NEW YORK (TheStreet) -- Dividend stocks are your path to wealth building. More important, they're the key to maintaining your mental fortitude when the market is in a downturn. If you buy a non-dividend paying stock, you're only ability to profit is when you sell.
The problem faced by most investors is that the time between buying and selling is often filled with peril. I'll use the exchange-traded fund index SPDR S&P 500 (SPY) to illustrate. The SPY appreciated over 20% during the last year. On Monday, the index traded at a new all-time high.
Fueled by our currently raging bull market, both Apple (AAPL - Get Report) and Adobe (ADBE) soared over 50% in the last 12 months. Apple features a 2% dividend yield and Adobe pays zero. Both are well-known technology stocks, but what happens if Monday's market high is the top?
A 30% market retracement is common, even in a bull market. If you buy Apple at the top at least, you collect a better rate than the bank pays. Also, the further Apple declines, the more attractive it becomes for yield seeking investors. On the other hand, if Adobe shares decline, shareholders have nothing to look forward to other than unrealized losses and possibly a stop-loss at the worst possible time.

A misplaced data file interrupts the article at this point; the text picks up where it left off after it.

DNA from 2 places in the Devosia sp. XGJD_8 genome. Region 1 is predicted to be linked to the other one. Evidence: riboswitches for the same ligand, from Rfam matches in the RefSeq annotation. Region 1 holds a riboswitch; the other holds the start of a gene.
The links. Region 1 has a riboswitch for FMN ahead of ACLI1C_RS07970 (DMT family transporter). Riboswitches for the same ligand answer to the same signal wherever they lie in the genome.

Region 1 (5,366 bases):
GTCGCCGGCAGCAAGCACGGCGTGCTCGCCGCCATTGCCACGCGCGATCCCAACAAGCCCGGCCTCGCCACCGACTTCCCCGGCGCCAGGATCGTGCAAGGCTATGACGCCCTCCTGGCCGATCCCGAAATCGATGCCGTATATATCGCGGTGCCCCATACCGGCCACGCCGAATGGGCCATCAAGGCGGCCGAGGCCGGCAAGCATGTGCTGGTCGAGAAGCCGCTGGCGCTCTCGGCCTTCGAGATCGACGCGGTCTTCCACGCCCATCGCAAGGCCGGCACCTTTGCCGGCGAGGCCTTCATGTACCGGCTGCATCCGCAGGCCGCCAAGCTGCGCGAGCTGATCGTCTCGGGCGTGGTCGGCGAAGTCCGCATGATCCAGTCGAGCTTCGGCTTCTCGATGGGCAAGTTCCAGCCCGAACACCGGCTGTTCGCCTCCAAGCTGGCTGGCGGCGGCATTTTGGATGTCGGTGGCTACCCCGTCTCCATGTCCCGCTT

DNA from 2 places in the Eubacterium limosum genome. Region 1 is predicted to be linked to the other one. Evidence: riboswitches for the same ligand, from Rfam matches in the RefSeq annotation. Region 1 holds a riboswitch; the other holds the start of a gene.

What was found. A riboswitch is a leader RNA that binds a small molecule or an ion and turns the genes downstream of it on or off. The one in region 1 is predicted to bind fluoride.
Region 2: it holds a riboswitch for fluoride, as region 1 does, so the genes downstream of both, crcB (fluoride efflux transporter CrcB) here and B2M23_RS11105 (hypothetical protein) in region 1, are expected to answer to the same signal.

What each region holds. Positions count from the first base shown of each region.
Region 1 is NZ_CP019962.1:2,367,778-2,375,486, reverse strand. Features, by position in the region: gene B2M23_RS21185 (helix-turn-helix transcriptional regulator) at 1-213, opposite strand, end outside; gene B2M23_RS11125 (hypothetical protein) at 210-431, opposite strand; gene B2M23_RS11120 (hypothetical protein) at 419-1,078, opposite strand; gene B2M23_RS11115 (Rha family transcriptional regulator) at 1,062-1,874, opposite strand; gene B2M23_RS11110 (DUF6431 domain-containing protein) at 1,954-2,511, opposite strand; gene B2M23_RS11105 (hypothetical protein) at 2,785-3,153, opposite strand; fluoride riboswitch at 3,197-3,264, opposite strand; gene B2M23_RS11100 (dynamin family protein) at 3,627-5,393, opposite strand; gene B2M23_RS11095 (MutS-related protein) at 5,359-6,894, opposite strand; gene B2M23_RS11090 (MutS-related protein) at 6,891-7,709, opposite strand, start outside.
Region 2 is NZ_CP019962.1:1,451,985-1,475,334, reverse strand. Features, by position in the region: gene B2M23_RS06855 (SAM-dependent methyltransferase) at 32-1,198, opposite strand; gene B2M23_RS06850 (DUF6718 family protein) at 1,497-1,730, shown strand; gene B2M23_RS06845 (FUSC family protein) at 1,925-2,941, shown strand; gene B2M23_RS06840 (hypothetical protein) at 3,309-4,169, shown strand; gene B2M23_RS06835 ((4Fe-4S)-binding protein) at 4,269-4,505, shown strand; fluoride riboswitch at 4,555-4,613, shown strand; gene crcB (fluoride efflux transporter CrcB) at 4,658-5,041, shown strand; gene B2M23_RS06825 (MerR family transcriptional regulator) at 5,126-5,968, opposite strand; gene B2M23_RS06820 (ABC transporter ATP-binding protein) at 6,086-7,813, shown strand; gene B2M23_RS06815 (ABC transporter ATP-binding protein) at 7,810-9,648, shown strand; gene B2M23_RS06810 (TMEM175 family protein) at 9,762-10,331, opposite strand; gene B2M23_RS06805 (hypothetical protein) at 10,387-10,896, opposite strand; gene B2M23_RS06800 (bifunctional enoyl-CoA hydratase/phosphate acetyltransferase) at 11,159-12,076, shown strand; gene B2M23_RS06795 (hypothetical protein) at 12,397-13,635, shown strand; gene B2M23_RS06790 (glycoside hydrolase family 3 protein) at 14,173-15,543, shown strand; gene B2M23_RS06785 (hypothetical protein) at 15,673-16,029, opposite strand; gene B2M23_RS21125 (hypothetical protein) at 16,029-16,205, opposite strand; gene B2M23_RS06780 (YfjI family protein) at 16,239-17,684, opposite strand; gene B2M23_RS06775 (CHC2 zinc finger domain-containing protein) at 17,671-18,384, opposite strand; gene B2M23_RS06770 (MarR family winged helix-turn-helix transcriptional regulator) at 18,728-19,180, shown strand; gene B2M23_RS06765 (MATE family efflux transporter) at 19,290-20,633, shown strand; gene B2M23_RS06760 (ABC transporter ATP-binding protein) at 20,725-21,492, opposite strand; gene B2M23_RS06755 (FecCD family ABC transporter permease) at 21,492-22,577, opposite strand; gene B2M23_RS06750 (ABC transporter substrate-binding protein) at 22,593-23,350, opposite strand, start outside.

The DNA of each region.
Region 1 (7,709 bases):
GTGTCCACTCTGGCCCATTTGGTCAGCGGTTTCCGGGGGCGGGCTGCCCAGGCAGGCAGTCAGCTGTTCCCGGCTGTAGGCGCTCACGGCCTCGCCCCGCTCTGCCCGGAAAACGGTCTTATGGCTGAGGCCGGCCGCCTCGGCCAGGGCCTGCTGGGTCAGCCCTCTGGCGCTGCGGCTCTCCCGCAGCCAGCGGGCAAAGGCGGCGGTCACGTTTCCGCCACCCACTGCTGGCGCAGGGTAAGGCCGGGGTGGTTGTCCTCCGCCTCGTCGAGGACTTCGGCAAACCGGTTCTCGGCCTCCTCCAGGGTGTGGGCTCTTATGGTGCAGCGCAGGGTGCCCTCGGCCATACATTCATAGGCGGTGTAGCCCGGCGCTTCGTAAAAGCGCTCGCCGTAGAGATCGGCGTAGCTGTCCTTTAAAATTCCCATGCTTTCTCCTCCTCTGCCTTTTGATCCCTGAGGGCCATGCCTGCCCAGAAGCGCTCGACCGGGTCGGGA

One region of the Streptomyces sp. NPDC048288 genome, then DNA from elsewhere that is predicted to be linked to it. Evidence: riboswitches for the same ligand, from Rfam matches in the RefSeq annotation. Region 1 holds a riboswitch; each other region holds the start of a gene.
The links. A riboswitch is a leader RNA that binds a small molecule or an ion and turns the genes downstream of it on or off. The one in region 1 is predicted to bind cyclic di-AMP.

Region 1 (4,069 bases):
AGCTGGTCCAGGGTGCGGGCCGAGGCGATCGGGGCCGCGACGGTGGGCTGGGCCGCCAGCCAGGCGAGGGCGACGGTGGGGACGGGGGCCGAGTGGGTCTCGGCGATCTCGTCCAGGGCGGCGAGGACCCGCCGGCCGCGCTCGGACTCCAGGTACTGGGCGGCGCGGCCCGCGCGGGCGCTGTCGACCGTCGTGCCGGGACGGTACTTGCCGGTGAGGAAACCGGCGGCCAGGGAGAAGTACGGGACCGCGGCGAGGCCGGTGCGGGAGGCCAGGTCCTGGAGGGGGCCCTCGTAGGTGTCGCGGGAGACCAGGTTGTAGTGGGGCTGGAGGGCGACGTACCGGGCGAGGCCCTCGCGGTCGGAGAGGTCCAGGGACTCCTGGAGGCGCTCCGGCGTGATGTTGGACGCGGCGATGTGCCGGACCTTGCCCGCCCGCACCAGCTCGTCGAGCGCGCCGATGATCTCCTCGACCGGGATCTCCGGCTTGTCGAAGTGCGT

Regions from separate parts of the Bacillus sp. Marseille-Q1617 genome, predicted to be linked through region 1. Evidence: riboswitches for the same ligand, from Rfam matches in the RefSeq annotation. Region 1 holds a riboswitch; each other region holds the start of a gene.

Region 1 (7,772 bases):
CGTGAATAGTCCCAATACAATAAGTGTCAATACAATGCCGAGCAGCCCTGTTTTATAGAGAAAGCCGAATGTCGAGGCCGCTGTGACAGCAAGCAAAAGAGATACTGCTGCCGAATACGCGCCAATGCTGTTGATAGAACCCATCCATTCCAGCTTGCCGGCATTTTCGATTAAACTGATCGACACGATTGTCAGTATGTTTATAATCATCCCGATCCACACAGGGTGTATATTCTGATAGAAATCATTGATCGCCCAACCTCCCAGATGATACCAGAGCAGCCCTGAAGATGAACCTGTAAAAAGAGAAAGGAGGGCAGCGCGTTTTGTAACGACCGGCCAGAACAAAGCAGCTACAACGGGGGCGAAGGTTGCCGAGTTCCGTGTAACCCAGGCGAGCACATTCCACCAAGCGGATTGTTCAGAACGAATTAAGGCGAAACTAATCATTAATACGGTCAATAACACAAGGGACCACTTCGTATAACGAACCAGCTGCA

That's why dividend-paying stocks not only treat your portfolio right, they make investing palatable for the risk averse. Want more proof? Take a look at my suggestions a year ago this month for DuPont (DD), Wells Fargo (WFC), and General Electric (GE). The group outperformed the market and shareholders received dividend checks while experiencing lower volatility.
Here are four to consider:
Background: Microsoft (MSFT - Get Report) develops, licenses, and supports a range of software products and services. The company's shares are liquid and trade an average of 23 million shares per day and the company has a market cap of $339 billion.
52-Week Range: $30.84 to $41.66
Price To Book: 3.9
Forward Estimated Earnings Payout Percentage: 38%
I can't say enough good things about Microsoft. I probably have over a dozen articles touting its bull thesis and why it's such a value. In the last 10 years, revenue and profit went on a one-way journey upward while the market more or less shrugged its shoulders.
The only declining metric is the number of outstanding shares. to under 8.3 billion shares this year from over 10.7 billion shares in 2005. The traditional software model is changing, however; the company is successfully transitioning into a leading cloud computing services provider and video game platform maker.
Microsoft pays $1.12 for an effective 2.7% yield. The next ex-dividend date isn't until August, so if you sit on your hands and wait for a market drop you can probably catch it below $40 and capture a slightly higher yield. I would forget about it at that point and just let the dividends continue rolling in.